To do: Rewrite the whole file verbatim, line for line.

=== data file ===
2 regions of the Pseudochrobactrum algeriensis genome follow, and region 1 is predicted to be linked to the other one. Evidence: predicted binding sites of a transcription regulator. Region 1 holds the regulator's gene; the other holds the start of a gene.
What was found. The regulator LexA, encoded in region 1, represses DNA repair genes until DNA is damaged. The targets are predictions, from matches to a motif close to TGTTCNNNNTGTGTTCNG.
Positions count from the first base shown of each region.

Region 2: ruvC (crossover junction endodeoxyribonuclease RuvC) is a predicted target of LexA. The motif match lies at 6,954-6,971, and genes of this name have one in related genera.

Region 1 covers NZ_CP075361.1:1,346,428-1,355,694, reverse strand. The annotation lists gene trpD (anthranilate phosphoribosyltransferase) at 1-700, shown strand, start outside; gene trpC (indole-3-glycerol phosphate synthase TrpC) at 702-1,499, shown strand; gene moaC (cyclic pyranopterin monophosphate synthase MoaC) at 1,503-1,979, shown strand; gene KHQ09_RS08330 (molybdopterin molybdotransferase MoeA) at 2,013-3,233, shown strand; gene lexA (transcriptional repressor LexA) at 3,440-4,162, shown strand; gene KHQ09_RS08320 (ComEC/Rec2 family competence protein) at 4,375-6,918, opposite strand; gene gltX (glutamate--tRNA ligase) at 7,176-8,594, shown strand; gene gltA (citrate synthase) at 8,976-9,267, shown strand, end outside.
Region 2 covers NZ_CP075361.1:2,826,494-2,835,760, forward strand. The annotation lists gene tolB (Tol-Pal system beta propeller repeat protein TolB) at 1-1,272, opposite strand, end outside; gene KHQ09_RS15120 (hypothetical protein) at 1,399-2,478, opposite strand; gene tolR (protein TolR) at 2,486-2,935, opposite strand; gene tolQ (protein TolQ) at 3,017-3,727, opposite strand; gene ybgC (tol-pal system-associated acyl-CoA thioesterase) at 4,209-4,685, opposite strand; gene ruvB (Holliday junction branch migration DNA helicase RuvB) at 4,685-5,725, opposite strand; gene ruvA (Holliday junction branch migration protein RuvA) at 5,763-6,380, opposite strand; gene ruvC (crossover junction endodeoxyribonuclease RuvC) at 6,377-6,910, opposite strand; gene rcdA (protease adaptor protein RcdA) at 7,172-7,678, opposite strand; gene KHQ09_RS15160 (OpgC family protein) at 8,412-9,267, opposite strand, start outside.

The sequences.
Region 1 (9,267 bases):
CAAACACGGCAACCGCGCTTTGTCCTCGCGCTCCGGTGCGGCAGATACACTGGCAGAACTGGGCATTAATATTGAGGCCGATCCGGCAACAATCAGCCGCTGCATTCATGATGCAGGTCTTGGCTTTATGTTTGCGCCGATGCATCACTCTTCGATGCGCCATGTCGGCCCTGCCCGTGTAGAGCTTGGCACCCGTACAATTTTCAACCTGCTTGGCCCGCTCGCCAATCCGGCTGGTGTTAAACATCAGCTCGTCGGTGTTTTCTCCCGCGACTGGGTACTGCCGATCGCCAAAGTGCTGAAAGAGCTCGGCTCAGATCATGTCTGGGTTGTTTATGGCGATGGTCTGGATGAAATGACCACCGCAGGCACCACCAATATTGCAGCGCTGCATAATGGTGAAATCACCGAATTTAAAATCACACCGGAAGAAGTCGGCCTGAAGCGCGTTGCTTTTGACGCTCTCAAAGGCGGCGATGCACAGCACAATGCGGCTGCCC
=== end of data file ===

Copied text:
2 regions of the Pseudochrobactrum algeriensis genome follow, and region 1 is predicted to be linked to the other one. Evidence: predicted binding sites of a transcription regulator. Region 1 holds the regulator's gene; the other holds the start of a gene.
What was found. The regulator LexA, encoded in region 1, represses DNA repair genes until DNA is damaged. The targets are predictions, from matches to a motif close to TGTTCNNNNTGTGTTCNG.
Positions count from the first base shown of each region.

Region 2: ruvC (crossover junction endodeoxyribonuclease RuvC) is a predicted target of LexA. The motif match lies at 6,954-6,971, and genes of this name have one in related genera.

Region 1 covers NZ_CP075361.1:1,346,428-1,355,694, reverse strand. The annotation lists gene trpD (anthranilate phosphoribosyltransferase) at 1-700, shown strand, start outside; gene trpC (indole-3-glycerol phosphate synthase TrpC) at 702-1,499, shown strand; gene moaC (cyclic pyranopterin monophosphate synthase MoaC) at 1,503-1,979, shown strand; gene KHQ09_RS08330 (molybdopterin molybdotransferase MoeA) at 2,013-3,233, shown strand; gene lexA (transcriptional repressor LexA) at 3,440-4,162, shown strand; gene KHQ09_RS08320 (ComEC/Rec2 family competence protein) at 4,375-6,918, opposite strand; gene gltX (glutamate--tRNA ligase) at 7,176-8,594, shown strand; gene gltA (citrate synthase) at 8,976-9,267, shown strand, end outside.
Region 2 covers NZ_CP075361.1:2,826,494-2,835,760, forward strand. The annotation lists gene tolB (Tol-Pal system beta propeller repeat protein TolB) at 1-1,272, opposite strand, end outside; gene KHQ09_RS15120 (hypothetical protein) at 1,399-2,478, opposite strand; gene tolR (protein TolR) at 2,486-2,935, opposite strand; gene tolQ (protein TolQ) at 3,017-3,727, opposite strand; gene ybgC (tol-pal system-associated acyl-CoA thioesterase) at 4,209-4,685, opposite strand; gene ruvB (Holliday junction branch migration DNA helicase RuvB) at 4,685-5,725, opposite strand; gene ruvA (Holliday junction branch migration protein RuvA) at 5,763-6,380, opposite strand; gene ruvC (crossover junction endodeoxyribonuclease RuvC) at 6,377-6,910, opposite strand; gene rcdA (protease adaptor protein RcdA) at 7,172-7,678, opposite strand; gene KHQ09_RS15160 (OpgC family protein) at 8,412-9,267, opposite strand, start outside.

The sequences.
Region 1 (9,267 bases):
CAAACACGGCAACCGCGCTTTGTCCTCGCGCTCCGGTGCGGCAGATACACTGGCAGAACTGGGCATTAATATTGAGGCCGATCCGGCAACAATCAGCCGCTGCATTCATGATGCAGGTCTTGGCTTTATGTTTGCGCCGATGCATCACTCTTCGATGCGCCATGTCGGCCCTGCCCGTGTAGAGCTTGGCACCCGTACAATTTTCAACCTGCTTGGCCCGCTCGCCAATCCGGCTGGTGTTAAACATCAGCTCGTCGGTGTTTTCTCCCGCGACTGGGTACTGCCGATCGCCAAAGTGCTGAAAGAGCTCGGCTCAGATCATGTCTGGGTTGTTTATGGCGATGGTCTGGATGAAATGACCACCGCAGGCACCACCAATATTGCAGCGCTGCATAATGGTGAAATCACCGAATTTAAAATCACACCGGAAGAAGTCGGCCTGAAGCGCGTTGCTTTTGACGCTCTCAAAGGCGGCGATGCACAGCACAATGCGGCTGCCC